- Chinese investment in South Asia brings both benefits and burdens
Nov 14, 2018-
South Asia, which constitutes one-fifth of the global population, has been receiving minimal foreign investment, despite administering steady economic reforms and opening up to global investors. It received 0.2 percent of the global foreign direct investment in 2000; 1.06 percent in 2005 and 1 .76 percent in 2012. As of late, it has started attracting over 3 percent of the global total investment of $ 1,430 billion. India continues to attract an overwhelming share of almost $40 billion or 85 percent of the total investment flows in the region.
In macro-level national engagement with South Asian countries, China has been effectively using investment in multiple sectors as a key economic instrument. On the other hand, a gigantic $60 billion project like ‘China Pakistan Economic Corridor’ as one of the flagship projects under its ‘Belt and Road Initiative’ represents a new approach to intervention in this region. The two-way investment links between India and China are deepening. According to the Reserve Bank of India Annual Report 2017-2018, during the last five years 2013-14 to 2017-18, India received a total of $2.82 billion from China, which constituted hardly 1.88 percent of the total FDI inflows ($150.5 billion) into India. Pakistan’s Board of Investment states that it has recorded a steady rise in Chinese investment, which constituted almost 60 percent of its total investment receipts in 2017-18. In the course of just six years, its investment jumped by almost 14 fold to $1.8 billion.
Nepal Rastra Bank recorded in 2018 that China constituted the third largest investment in Nepal, with Rs. 10.8 billion, after West Indies, with Rs 62.8 billion and India, with 27.3 billion.
Similarly, in Bangladesh, Chinese investment has steadily increased, constituting over 79 percent of the total foreign investment in 2013-14. The number of Chinese projects stood at 21 in 2014. However, till then China never appeared in the top ten investors in Bangladesh. It is only after the visit of the Chinese President and his announcement to invest over $20 billion in 2016, a significant number of large-scale projects have overwhelmed Bangladesh. By 2013, China had also emerged as the top source of foreign investment in Sri Lanka, constituting 17 percent of the total investment.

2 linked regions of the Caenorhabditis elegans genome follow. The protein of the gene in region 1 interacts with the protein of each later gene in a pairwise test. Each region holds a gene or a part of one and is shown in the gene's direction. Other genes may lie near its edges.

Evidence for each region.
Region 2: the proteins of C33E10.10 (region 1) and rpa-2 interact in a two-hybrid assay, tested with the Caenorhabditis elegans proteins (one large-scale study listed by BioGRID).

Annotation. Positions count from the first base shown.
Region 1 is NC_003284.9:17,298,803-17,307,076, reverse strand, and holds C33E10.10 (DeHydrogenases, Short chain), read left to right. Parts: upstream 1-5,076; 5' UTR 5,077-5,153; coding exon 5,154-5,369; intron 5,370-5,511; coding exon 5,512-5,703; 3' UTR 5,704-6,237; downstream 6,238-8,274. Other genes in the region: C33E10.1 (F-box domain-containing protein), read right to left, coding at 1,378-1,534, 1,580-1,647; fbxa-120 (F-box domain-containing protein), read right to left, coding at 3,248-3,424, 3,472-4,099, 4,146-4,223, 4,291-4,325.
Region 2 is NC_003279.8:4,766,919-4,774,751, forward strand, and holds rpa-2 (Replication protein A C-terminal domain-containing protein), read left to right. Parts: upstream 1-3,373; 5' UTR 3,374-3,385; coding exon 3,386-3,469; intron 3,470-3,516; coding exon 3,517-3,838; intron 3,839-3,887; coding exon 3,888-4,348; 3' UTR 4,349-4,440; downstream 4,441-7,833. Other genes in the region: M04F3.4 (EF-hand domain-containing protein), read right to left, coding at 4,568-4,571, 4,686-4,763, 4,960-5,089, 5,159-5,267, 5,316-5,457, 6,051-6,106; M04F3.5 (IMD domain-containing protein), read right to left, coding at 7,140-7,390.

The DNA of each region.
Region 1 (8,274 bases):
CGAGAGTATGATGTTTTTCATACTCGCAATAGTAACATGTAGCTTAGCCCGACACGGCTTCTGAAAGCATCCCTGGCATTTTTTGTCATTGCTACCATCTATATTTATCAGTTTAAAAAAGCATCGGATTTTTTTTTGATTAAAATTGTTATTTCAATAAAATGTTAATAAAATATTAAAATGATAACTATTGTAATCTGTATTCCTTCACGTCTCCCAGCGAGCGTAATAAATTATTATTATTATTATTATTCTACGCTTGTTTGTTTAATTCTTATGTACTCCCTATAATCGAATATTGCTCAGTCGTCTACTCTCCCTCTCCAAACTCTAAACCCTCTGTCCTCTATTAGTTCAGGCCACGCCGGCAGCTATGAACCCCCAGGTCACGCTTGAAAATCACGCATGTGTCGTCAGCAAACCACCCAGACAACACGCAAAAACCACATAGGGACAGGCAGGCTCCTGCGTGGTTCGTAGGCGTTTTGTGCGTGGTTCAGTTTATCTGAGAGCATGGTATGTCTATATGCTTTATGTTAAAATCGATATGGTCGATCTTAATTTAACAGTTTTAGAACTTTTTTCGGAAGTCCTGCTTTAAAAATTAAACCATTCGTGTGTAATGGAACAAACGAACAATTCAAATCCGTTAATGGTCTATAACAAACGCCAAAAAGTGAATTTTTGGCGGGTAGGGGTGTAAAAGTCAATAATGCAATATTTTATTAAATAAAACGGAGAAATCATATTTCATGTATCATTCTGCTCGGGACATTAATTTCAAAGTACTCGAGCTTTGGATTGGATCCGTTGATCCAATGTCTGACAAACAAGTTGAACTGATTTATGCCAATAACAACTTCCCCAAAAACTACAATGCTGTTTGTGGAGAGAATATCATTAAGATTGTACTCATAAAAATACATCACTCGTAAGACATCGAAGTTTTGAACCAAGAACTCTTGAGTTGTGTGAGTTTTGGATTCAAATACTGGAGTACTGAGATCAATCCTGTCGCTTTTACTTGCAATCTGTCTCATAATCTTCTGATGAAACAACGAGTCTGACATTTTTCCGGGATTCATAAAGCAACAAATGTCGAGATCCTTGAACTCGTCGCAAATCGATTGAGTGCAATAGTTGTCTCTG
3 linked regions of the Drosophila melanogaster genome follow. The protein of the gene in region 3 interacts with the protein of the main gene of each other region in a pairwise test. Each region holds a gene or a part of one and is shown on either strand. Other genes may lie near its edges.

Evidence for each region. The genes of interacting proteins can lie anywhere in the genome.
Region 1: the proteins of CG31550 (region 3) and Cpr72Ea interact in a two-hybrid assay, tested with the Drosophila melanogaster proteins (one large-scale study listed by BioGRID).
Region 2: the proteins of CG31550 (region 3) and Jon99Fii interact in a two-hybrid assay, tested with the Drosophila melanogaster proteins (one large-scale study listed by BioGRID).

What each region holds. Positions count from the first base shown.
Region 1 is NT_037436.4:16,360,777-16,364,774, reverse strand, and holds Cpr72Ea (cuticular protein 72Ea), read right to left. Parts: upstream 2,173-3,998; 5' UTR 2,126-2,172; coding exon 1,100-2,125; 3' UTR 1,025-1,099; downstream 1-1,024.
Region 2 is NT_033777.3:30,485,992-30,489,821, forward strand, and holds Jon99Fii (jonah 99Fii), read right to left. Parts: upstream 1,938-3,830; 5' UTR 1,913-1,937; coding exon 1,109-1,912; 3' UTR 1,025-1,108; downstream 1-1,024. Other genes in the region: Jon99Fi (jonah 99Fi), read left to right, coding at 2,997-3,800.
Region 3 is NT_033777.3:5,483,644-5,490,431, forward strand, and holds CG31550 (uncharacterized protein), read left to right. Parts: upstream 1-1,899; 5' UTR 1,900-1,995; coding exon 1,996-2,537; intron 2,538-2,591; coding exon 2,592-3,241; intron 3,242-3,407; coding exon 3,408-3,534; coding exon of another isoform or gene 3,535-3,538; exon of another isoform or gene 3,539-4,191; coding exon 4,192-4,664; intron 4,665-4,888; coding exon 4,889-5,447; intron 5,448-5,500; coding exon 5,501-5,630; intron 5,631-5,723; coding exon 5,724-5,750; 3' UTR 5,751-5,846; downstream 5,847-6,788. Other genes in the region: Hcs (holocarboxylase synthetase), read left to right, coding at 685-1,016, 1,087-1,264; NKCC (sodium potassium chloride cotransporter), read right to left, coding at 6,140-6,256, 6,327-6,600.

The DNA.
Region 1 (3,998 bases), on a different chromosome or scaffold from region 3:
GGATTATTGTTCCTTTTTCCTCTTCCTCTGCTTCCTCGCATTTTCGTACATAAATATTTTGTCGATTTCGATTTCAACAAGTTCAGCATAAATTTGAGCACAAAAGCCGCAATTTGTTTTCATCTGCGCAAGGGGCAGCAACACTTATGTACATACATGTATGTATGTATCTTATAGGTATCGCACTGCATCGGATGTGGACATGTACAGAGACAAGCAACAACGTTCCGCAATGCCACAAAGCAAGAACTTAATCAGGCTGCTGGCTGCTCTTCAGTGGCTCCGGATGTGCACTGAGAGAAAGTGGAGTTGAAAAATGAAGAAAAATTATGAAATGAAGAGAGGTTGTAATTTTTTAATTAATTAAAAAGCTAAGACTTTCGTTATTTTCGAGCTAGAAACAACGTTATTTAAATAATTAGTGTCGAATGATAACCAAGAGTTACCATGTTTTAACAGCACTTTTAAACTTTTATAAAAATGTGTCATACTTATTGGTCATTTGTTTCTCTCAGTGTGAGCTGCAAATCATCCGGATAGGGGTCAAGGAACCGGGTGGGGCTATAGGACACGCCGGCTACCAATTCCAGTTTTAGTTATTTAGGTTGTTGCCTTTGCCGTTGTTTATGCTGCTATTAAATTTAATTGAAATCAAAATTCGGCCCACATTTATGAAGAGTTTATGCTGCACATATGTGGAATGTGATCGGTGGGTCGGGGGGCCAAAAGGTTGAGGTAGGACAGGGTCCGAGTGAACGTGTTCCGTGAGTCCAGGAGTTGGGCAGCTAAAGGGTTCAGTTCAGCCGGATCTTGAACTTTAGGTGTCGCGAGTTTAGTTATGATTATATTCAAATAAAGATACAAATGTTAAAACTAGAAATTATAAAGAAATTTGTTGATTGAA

Chinese investment activities have sharply increased in Maldives despite severe constraints like the lack of effective convertibility of the rufiyaa, its weak sovereign rating, the fragile capacity of the private sector and lack of skilled workers. Issues concerning India’s approach to ocean security, shortage of land and the potential for ‘enslavement’ regarding investment relationships have also been raised.
China gained a strong advantage from the July 2015 constitutional amendment and foreign investment norms in Maldives. The new legislation removed restrictions on foreign freehold land ownership, allowing any foreign parties willing to invest USD 1 billion in large development projects to purchase land. China has shown its skills in land reclamation on several occasions, the latest being in the South China Sea and also in Sri Lanka. China has been trying to negotiate strategic alliances with some major firms in South Asia and also expand on their Merger and acquisition operations in the continent.
Pakistan has become the hub of Chinese investment. A $37 million investment in zinc and lead exploration and mineral development in Balochistan Lasbela district made by Meteorological Construction Corporation, a Chinese entreprise firm, is indicative of China’s quiet but steady foray into the raw material reservoirs of Pakistan. However, the biggest Chinese investment has been in the Gwadar deep seaport on the Balochistan coast. The port is now directly connected to the Xinjiang province of China through the Karakoram Highway that came into operation in the 1980s. China’s access to Bay of Bengal through Myanmar provides it with another form of vertical access—from the mountains to the sea.